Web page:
Hey everybody. This is Jason with the Coach’s Hangout. I just received this package from Purolator. Let’s open it up and take a look what’s inside.
Okay. This looks like an agreement of some sort, and let me see here. It says, “This contract gives Jason Knell, that’s me, the option to buy my colleague’s (Andre) house, at any time in the next six months for $1 million.” Wow! What do you think I should do? Well, my family is actually in the market for a bigger house. Should I exercise this contract? Hmm, let’s take a closer look. It also says that I can sell this contract to anybody else. Now this is really interesting. What a tough decision to make. Let me ask you a question. What do you think this contract is worth? What else would you need to know? Well, I actually have the option to buy Andre’s house for 1,000,000 – but what is it actually worth today? And is it in the Toronto market, where land is limited and expensive, or is it way up north, where land is somewhat plentiful and well, hopefully, not quite as expensive? Does the house look like? Like the picture provided, or …?
To understand the value of this contract, we would really need to know what the house is actually worth right now. So for example, if it’s worth one and a half million dollars and I have the option to buy it for only $1 million, then this contract is extremely valuable to me, to the tune of $500,000. On the other hand, if the house is only worth $600,000 then this contract is pretty much worthless to me and I’ll probably just let it expire. So as you can see, the value of this contract is based upon, or as we like to say, “derived from” the value of the underlying asset. In this case, the house. If you’re taking the Canadian Securities Course, or obviously a Derivatives Course, you’re going to learn about the various types of derivative contracts, such as rights, warrants, options contracts, futures that trade on an exchange, forwards that trade over the counter, swaps, and many other products.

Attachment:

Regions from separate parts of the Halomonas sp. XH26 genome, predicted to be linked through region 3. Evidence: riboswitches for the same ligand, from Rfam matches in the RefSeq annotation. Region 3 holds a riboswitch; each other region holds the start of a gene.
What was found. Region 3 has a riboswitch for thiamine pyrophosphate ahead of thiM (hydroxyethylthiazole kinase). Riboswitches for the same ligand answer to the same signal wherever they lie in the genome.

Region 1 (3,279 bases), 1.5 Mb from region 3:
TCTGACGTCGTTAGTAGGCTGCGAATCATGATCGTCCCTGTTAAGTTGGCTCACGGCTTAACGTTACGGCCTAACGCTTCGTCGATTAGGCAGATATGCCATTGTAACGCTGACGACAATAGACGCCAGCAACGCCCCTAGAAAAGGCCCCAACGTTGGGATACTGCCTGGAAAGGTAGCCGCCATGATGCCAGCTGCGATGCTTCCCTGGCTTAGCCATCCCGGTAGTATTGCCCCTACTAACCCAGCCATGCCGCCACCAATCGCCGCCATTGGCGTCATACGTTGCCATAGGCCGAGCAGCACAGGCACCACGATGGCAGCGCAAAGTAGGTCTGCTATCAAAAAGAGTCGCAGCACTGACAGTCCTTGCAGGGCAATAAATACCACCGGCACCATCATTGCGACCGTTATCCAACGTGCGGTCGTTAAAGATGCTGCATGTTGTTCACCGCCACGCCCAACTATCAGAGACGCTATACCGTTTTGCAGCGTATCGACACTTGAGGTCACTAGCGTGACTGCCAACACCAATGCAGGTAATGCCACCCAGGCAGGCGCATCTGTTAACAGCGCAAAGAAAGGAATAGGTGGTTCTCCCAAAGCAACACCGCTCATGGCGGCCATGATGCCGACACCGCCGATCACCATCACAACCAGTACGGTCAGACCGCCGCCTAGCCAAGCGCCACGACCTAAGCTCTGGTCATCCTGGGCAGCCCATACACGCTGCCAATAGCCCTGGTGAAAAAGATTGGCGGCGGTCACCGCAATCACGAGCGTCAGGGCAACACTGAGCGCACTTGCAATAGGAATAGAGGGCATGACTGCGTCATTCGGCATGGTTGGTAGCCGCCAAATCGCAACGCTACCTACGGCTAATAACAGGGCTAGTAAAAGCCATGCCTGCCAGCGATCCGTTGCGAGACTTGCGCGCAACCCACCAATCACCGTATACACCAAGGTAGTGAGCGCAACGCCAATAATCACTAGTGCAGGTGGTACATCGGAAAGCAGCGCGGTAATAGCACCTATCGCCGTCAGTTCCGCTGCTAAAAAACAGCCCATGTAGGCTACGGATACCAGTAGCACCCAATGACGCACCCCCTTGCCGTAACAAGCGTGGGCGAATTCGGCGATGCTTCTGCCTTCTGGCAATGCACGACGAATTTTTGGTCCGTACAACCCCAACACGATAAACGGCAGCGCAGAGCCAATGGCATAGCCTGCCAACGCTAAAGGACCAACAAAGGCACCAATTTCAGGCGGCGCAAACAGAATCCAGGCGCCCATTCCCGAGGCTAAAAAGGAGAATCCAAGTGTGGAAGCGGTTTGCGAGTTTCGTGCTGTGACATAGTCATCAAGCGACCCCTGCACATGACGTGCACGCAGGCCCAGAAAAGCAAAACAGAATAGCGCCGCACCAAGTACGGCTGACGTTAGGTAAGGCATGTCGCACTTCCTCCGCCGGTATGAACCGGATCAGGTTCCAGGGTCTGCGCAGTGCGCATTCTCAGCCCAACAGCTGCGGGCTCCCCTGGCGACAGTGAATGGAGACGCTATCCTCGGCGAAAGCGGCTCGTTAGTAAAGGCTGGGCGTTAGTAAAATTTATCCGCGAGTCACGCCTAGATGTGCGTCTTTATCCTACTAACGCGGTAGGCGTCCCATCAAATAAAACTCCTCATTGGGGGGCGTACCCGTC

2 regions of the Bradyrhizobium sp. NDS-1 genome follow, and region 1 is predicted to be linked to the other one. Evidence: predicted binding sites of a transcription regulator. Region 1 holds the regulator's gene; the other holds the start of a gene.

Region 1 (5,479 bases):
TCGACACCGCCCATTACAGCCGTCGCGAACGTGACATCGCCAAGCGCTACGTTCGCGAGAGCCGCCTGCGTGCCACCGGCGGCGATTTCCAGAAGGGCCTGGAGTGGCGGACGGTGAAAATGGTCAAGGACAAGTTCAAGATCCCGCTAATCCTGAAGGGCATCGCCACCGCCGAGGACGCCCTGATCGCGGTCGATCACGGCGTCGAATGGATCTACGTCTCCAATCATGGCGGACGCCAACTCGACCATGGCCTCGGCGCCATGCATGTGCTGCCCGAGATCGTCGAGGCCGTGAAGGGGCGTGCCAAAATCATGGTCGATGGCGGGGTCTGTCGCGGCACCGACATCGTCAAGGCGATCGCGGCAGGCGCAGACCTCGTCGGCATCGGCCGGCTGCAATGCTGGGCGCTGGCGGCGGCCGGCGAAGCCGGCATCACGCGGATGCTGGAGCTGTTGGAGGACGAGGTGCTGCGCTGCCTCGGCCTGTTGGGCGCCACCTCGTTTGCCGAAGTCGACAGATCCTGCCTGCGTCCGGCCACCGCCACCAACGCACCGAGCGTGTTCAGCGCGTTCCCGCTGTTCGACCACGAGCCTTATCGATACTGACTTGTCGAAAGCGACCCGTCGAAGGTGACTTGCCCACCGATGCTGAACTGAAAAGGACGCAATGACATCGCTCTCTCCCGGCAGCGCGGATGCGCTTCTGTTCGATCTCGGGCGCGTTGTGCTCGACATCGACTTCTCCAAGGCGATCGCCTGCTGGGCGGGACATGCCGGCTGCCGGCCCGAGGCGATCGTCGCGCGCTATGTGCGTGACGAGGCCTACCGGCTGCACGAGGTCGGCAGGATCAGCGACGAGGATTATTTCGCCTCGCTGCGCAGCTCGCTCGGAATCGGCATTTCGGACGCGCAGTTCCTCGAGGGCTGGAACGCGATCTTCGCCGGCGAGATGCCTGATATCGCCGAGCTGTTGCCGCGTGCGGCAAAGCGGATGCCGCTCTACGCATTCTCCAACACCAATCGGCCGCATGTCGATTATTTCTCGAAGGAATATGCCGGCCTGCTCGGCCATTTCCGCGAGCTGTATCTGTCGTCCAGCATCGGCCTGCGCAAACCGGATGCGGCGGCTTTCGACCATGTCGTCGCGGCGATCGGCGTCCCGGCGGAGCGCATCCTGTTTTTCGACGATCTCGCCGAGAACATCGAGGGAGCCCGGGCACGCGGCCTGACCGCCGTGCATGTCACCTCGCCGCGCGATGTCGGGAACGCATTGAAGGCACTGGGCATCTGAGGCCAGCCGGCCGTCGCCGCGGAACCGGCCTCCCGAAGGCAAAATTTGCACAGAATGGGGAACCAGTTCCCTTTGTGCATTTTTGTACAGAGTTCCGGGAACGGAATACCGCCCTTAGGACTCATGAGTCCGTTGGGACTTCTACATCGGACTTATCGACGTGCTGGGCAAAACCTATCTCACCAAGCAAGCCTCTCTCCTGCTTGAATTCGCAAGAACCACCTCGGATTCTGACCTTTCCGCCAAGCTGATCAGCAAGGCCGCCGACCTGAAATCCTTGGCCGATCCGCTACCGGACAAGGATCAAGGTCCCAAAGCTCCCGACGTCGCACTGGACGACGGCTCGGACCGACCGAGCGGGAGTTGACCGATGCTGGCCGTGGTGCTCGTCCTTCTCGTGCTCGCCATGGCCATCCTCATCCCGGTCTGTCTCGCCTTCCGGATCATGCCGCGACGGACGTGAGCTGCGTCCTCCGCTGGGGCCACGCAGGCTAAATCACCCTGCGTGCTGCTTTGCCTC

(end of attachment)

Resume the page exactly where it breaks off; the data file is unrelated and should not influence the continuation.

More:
These derivative contracts all have different features, but they all follow the same basic principle. The value of the contract is based upon or derived from, the value of the underlying asset. This is why it’s called a derivative investment. Now, the underlying asset would not typically be a house. I just used that as an analogy because it’s something that most students will be familiar with. It could be a commodity such as gold, silver, oil, or a financial asset, such as a stock or even a future cashflow. While derivative contracts can be complex, at SeeWhy Learning, we have a real knack for simplifying things using stories, analogies, memory aids, or just simply a different way of looking at things. So be sure to check out our full line of study tools at SeeWhyLearning.com and be sure to poke around our YouTube channel to get a good sense of how we simplify things. Thanks for dropping by the Coach’s Hangout and good luck on your upcoming exams.